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Phoenix Suns Report Cards: Alan Williams hustles his way to rotation spot

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As a Phoenix native, son of the city’s police chief, and bench cheerleader extraordinaire, Alan “Big Sauce” Williams has all the makings of a fan favorite. When given opportunity with playing time this season, he also showed himself to be a legitimate role player.

NBA: Oklahoma City Thunder at Phoenix Suns Mark J. Rebilas-USA TODAY Sports

When this season started, then-23-year old Alan Williams was best known for his inspirational story as an undrafted free agent, undersized and fighting for a spot on the Suns roster. He had played only 68 minutes in his NBA career, spot duty in garbage time at the end of last season.

There weren’t many reasons to expect much from the 6’8” center with little athleticism and virtually no offensive game outside the paint. Veteran Tyson Chandler and highly touted youngster Alex Len stood above him on the depth chart, and the Suns have invested significant amounts in each. Williams’ role would be to wave a towel on the sideline. (To his credit, he excels at this.)

Then the Suns’ season followed its predictable path to the Western Conference cellar, and the front office decided to “shut down” veterans Eric Bledsoe, Brandon Knight and Chandler late in the season. Chandler’s last game was #57 of the season, before the All-Star break on February 15. Len was given the starting spot, and Williams the role as primary backup.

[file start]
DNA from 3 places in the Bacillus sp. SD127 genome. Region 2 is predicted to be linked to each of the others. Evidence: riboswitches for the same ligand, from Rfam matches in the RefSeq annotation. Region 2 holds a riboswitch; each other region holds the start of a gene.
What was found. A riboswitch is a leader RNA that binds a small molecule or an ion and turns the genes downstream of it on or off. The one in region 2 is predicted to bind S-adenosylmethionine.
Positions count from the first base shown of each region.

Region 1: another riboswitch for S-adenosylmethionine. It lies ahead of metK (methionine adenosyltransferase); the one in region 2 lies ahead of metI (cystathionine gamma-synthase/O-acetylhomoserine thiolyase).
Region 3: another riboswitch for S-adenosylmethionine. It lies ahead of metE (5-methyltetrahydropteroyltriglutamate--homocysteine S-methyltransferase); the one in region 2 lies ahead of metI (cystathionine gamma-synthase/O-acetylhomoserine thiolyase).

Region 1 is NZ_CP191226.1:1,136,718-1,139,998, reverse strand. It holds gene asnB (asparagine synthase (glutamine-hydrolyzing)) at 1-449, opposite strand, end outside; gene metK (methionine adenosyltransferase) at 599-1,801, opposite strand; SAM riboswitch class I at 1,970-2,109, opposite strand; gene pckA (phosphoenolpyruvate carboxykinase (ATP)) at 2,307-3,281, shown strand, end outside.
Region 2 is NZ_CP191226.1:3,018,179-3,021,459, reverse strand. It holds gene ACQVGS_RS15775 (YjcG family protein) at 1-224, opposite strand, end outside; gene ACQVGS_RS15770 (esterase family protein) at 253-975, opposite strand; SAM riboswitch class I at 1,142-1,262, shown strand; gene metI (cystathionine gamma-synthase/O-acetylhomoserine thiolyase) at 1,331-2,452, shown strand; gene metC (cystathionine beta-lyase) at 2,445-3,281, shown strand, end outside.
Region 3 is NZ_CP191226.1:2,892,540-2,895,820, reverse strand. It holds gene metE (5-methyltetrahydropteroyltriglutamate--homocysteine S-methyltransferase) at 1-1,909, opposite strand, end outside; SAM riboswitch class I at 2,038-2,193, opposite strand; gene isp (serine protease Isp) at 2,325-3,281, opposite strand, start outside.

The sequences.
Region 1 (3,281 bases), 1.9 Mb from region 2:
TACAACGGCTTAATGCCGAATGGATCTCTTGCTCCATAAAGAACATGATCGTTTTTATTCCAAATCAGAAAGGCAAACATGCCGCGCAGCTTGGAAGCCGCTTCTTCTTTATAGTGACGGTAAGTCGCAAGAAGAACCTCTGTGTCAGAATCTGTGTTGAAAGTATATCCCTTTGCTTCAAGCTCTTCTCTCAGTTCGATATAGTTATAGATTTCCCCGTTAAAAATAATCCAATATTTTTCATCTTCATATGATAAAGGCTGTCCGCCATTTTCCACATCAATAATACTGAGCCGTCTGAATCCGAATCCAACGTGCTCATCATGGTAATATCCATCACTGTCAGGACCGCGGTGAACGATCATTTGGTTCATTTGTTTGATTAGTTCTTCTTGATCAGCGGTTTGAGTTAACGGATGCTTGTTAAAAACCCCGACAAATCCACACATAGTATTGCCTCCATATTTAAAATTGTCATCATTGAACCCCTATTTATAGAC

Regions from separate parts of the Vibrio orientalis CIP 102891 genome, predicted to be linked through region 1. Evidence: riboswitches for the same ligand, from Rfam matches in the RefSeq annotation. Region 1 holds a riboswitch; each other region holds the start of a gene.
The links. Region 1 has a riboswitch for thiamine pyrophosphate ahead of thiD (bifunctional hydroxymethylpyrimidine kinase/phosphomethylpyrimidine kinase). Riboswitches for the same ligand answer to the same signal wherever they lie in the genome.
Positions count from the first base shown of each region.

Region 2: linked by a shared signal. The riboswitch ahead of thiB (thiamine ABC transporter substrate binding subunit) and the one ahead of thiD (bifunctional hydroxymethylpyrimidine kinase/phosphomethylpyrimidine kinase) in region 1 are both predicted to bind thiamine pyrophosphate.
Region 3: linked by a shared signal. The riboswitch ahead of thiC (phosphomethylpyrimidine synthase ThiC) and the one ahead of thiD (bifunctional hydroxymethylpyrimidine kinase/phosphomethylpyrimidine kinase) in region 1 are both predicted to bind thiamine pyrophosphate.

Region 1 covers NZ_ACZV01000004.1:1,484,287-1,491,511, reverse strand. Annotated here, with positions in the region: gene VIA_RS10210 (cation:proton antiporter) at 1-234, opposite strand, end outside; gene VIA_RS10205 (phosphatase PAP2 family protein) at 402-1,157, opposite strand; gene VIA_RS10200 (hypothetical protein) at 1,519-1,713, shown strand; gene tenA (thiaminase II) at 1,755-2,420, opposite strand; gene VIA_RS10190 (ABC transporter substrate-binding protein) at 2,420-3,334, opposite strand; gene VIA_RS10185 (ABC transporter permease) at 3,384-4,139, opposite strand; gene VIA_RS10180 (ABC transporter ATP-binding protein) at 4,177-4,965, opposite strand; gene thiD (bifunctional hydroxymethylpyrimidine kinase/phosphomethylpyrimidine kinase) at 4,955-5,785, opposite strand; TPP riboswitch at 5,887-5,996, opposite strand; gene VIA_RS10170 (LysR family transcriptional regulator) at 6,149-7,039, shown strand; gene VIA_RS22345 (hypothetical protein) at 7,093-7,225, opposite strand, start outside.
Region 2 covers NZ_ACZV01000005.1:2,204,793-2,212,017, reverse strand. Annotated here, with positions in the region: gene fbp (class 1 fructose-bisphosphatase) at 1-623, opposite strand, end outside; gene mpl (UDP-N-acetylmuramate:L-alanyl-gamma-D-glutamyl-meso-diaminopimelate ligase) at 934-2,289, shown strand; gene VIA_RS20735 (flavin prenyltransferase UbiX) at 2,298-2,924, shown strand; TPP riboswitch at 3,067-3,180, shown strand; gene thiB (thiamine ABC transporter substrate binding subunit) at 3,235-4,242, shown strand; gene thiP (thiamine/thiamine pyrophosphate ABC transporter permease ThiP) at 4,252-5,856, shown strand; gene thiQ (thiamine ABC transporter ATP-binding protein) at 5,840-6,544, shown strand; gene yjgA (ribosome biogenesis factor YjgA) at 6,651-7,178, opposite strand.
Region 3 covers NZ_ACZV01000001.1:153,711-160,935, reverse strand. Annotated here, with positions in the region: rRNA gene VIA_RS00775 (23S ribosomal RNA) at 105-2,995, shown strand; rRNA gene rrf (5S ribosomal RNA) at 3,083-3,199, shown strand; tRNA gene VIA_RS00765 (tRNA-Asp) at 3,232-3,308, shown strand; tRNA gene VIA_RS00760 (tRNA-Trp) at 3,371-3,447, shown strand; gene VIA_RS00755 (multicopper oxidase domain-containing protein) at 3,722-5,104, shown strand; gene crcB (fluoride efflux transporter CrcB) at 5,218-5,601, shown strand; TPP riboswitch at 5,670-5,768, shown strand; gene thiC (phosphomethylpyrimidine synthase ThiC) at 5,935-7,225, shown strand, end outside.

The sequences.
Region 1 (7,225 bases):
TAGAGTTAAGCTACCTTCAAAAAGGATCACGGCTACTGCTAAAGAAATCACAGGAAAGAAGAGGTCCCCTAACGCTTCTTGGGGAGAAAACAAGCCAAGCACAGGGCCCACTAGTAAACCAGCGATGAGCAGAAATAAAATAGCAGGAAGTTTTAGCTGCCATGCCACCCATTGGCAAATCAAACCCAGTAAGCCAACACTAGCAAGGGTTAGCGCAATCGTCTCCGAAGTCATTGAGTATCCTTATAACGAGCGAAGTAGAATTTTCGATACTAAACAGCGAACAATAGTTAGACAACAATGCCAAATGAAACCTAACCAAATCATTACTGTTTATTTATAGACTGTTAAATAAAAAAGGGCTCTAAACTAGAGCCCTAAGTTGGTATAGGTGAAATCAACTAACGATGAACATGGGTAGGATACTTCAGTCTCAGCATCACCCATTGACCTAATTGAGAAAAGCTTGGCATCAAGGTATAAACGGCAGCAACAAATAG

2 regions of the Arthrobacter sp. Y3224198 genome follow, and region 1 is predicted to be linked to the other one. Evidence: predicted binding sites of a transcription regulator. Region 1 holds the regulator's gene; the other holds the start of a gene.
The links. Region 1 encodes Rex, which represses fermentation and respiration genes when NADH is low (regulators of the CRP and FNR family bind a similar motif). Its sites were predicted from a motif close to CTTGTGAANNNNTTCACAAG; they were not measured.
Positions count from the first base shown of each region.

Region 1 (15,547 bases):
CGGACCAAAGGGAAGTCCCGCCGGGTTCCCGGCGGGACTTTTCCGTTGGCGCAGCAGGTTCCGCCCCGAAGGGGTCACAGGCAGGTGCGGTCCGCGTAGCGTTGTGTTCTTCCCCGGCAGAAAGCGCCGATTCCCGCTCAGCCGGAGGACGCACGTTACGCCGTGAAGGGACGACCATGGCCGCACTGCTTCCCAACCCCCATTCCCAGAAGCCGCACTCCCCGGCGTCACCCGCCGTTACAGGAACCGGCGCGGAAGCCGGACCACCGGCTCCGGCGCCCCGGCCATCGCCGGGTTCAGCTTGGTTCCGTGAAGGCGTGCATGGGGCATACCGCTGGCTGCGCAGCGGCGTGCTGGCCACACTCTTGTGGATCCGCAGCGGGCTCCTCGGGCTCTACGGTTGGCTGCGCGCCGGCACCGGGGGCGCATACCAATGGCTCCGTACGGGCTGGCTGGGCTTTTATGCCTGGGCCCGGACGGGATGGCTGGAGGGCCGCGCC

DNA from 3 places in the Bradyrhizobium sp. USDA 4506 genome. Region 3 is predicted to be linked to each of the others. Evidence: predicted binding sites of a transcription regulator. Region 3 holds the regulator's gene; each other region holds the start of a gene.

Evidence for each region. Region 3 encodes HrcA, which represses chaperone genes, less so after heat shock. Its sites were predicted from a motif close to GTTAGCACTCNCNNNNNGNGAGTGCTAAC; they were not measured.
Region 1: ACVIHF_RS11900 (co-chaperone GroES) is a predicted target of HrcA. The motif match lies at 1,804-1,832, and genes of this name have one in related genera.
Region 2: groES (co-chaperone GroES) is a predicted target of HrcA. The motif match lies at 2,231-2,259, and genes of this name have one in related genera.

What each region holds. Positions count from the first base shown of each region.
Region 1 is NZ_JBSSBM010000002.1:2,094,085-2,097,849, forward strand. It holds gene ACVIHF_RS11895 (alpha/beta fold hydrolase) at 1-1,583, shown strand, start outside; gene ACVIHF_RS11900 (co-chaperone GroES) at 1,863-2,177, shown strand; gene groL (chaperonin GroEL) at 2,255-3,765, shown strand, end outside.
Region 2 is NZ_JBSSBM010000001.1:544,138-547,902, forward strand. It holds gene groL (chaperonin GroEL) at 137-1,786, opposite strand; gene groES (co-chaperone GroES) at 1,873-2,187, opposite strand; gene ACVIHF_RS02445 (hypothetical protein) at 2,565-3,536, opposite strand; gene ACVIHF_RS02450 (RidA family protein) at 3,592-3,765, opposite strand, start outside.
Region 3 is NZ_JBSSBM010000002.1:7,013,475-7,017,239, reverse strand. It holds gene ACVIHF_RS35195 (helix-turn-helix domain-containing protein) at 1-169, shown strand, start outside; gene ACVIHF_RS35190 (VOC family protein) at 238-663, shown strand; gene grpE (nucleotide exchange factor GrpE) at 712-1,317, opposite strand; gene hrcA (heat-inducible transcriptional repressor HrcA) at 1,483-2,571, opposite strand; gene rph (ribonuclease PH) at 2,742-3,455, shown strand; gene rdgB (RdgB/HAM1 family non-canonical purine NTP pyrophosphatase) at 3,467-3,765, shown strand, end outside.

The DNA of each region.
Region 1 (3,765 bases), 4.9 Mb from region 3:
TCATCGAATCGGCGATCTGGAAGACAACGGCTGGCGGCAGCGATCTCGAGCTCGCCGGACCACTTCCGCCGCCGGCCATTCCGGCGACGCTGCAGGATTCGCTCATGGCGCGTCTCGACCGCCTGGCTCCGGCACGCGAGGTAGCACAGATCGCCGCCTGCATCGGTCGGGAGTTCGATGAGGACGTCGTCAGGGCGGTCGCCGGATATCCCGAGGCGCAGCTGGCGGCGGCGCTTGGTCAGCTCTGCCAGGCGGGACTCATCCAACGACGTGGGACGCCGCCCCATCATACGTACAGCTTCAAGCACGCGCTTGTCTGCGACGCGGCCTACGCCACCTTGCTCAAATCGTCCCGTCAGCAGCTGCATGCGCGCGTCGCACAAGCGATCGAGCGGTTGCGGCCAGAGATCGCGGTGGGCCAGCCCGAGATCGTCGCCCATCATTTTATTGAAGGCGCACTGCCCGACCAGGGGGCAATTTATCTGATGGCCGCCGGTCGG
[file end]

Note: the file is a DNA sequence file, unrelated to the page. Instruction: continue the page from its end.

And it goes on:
By most measures, the unheralded Williams outplayed former #5 overall pick Len, gobbling up rebounds at near Chandler’s superb rate, and showing nifty moves and a floater around the basket. Let’s break down Williams’ game on both ends of the floor:

Offense

Williams’ limitations in length and athleticism prevent him from ever being more than a bit player on the offensive end, converting easy, assisted buckets and rebound putbacks. Unfortunately, he lacks a jump shot outside of a few feet, which could really help make up for the lack of height at his position.

Nevertheless, he ranked 4th among regulars on the roster in points/36 minutes at 17.6, posting a perfectly respectable .547 TS%, excellent 19.5 PER and 113 O-Rating. He’s limited, but understands those limitations and plays within himself. As Tyler Ulis earned more minutes late in the season, the pair became an effective tandem, savvy players carving up defenses in a two-man game. Williams also led the team in offensive rebound % at 14.0, besting even rebounding machine Chandler.

His impact on team offense was less impressive, as he ranked 11th among regulars in offensive box +/-. Williams’ lack of range hurts spacing, and the Suns offense generally performs better when they go with smaller shooters. Still, his individual offensive production was solid.

Grade: B+ Expectations matter, and his were the lowest of the low, yet he produced effectively when given the opportunity. If he had added an adequate jump shot out to around 15 feet, I’d have given him an A. There’s still plenty of time for young Sauce to add this skill.

Defense

When it comes to NBA big men on the defensive end, rim protection and rebounding are the traits teams desire: one denies easy points in the paint, the other second chance opportunities.